IMF Communications Department
USA / BARBADOS – The executive board of the International Monetary Fund (IMF) approved a 36-month arrangement under the Extended Fund Facility (EFF) in an amount equivalent to SDR 85.05 million (about US$113 million) and an arrangement under the Resilience and Sustainability Facility (RSF) in an amount equivalent to SDR 141.75 million (about US$189 million) for Barbados to maintain and strengthen macroeconomic stability, support the structural reform agenda, and increase resilience to climate change.
Despite a series of economic shocks, Barbados continues its strong implementation of its comprehensive Economic Recovery and Transformation (BERT) plan aimed at restoring fiscal sustainability, increasing reserves, and unlocking growth potential. The new IMF-supported program will build on the achievements of Barbados’ 2018-22 EFF and draw on the authorities’ updated economic reform program (BERT 2022). The global coronavirus pandemic and higher global commodity prices, along with Barbados’ exposure to climate change and natural disasters, are posing major challenges for the tourism-dependent economy. Reform efforts focus on building resilience to natural disasters and climate change as well as reducing greenhouse gas emissions and transition risks.
Following the executive board’s discussion, Kenji Okamura, deputy managing director and acting chair of the board, issued the following statement:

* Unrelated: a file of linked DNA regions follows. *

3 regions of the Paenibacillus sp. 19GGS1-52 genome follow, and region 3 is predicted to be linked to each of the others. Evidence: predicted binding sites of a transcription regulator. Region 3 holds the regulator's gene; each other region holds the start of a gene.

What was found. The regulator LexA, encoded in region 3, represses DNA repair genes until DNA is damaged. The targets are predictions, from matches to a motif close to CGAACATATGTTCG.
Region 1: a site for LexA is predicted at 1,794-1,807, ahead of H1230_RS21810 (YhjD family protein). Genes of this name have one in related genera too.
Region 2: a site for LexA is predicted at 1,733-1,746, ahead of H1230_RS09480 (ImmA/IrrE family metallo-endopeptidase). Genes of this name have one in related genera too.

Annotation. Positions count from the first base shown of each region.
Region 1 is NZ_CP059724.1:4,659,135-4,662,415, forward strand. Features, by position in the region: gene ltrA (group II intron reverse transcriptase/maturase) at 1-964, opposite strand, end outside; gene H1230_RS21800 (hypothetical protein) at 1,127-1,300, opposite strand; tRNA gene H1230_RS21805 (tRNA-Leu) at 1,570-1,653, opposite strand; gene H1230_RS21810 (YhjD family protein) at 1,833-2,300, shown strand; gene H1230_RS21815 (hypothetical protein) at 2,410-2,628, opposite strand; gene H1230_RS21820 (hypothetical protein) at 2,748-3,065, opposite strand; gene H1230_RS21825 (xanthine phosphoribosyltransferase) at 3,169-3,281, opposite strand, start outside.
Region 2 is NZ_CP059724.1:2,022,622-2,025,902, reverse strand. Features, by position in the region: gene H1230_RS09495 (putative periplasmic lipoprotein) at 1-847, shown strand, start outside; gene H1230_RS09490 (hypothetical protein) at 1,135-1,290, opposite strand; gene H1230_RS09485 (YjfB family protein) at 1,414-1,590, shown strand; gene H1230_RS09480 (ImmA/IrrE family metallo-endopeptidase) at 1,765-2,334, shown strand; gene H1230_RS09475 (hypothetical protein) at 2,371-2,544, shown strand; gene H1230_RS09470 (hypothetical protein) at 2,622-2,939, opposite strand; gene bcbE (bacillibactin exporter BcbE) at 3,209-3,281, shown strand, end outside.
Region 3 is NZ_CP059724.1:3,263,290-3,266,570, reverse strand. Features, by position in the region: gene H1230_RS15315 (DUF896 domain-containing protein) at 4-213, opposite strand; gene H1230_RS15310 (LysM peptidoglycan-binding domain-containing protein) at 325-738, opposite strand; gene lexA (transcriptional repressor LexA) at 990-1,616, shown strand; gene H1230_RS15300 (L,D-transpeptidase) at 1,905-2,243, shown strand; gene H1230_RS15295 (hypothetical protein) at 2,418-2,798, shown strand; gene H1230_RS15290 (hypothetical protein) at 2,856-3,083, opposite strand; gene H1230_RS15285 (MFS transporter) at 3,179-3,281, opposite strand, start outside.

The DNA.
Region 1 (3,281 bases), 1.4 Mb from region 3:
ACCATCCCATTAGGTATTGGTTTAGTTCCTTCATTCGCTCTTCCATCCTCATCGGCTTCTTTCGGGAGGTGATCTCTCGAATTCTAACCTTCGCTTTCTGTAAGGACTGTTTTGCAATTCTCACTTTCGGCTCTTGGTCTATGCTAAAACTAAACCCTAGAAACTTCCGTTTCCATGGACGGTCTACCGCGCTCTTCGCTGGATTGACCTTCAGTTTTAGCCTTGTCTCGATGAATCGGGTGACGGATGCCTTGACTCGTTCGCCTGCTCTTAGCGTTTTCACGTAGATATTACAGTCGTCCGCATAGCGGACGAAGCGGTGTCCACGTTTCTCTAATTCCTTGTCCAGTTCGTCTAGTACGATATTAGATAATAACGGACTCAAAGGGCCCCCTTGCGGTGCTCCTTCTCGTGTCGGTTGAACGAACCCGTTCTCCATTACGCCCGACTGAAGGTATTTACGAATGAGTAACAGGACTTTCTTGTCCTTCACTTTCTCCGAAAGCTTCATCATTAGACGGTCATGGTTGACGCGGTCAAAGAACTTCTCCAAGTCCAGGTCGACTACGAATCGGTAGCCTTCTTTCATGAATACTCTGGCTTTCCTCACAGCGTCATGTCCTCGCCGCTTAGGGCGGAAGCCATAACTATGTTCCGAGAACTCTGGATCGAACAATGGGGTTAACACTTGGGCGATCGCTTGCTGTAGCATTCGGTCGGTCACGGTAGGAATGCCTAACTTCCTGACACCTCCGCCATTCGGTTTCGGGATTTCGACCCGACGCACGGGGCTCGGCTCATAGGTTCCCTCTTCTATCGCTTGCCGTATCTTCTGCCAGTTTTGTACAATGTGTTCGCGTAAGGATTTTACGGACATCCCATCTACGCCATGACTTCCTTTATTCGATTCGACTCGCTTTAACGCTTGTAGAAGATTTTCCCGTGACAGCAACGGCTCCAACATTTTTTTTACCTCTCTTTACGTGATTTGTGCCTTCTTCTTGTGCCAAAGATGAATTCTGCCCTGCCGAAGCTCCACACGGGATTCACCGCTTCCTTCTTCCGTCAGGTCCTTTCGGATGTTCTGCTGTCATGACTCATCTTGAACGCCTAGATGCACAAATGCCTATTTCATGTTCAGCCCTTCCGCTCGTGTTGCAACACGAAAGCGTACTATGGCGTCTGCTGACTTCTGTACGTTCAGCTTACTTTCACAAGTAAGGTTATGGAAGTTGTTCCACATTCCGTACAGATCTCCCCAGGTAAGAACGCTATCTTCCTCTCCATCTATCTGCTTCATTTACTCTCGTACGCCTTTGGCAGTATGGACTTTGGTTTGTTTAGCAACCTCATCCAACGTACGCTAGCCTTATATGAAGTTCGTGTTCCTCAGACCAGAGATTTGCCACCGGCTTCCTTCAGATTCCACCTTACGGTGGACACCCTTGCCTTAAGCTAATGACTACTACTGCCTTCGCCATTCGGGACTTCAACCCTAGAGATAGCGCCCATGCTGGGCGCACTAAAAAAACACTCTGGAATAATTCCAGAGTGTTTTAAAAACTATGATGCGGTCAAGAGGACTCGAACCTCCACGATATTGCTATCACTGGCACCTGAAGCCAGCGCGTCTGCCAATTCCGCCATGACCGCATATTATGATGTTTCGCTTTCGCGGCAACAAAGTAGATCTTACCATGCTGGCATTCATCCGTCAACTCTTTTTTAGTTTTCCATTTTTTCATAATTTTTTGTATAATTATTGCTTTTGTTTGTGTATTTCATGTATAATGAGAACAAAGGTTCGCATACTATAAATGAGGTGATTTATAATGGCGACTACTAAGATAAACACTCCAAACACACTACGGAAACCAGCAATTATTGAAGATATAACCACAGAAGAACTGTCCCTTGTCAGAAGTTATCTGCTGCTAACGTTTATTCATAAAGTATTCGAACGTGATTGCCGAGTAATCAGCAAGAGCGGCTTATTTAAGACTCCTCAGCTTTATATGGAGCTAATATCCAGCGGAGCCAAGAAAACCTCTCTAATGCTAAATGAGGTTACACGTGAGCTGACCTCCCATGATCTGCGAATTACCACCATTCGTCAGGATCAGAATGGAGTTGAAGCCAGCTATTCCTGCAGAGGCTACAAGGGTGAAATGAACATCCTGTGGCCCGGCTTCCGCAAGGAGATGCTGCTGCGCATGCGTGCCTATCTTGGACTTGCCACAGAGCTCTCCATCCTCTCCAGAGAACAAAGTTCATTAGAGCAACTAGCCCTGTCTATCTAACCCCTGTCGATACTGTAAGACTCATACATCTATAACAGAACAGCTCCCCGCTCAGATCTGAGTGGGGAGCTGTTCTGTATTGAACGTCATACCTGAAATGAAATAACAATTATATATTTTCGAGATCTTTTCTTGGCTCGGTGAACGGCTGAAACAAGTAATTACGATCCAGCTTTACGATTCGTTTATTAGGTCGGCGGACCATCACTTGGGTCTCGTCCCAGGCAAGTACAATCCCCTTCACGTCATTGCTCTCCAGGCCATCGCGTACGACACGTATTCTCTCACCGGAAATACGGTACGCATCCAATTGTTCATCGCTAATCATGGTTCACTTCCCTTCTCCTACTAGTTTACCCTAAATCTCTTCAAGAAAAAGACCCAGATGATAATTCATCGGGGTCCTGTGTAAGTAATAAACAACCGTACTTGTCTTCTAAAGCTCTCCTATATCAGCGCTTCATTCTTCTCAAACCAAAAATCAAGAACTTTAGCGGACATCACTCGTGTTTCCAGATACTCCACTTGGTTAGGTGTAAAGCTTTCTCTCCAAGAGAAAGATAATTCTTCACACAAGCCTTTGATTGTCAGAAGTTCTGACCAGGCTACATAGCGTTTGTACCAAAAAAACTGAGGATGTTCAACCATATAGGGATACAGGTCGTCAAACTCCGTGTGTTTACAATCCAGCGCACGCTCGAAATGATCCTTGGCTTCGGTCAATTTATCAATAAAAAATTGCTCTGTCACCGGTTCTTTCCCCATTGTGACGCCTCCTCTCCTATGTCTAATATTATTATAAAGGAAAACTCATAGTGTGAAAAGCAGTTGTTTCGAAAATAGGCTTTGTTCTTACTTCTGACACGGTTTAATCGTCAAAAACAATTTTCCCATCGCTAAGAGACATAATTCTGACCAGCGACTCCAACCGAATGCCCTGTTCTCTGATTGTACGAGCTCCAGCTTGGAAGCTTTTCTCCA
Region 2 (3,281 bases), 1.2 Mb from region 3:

“Barbados continues to make good progress in implementing its homegrown Economic Recovery and Transformation Plan, despite a very challenging global economic environment. Macroeconomic stability was restored in 2018 and 2019 with a combination of fiscal consolidation, comprehensive debt restructuring, and structural reforms to support growth. This created space for a countercyclical policy response to the COVID-19 pandemic in 2020 and 2021. Public debt was put back on a clear downward trajectory starting FY2021/22.
“While Barbados continues to confront challenges owing to the global pandemic and Russia’s invasion of Ukraine, the economic recovery is now well underway. Inflation has been rising since the second half of 2021 owing to supply chain disruptions and increasing global food and oil prices. The economic recovery is expected to continue over the medium term, but downside risks to the outlook remain high.
“Building on the successful completion of a 2018-22 Extended Fund Facility (EFF), the new EFF arrangement aims to maintain and strengthen hard-won macroeconomic stability and promote the unfinished structural reform agenda. Key elements of the program would be the gradual and sustained increase in primary surpluses and ambitious structural reforms, such as strengthening of tax and customs administration as well as Public Financial Management (PFM), adoption and implementation of pension reform, the rationalization and consolidation of State-Owned Enterprises (SOEs), and growth-enhancing measures, including additional steps to improve the business climate. The program targets a primary surplus of 2 percent of GDP in FY2022/23, up from minus 1 percent of GDP recorded in both FY 2020/21 and FY 2021/22.
“The arrangement under the RSF will provide financing to support the country’s climate change adaptation and mitigation efforts, and support Barbados’ ambitious goal of transitioning to a fully renewable-based economy by 2030. Reforms under the RSF include the mainstreaming of climate change in the budget, the introduction of ‘green Public Financial Management’, including in procurement, and measures that would incentivize private sector investments in climate resilient infrastructure and into renewable energy projects. These measures were identified in close coordination with the World Bank and other international partners.”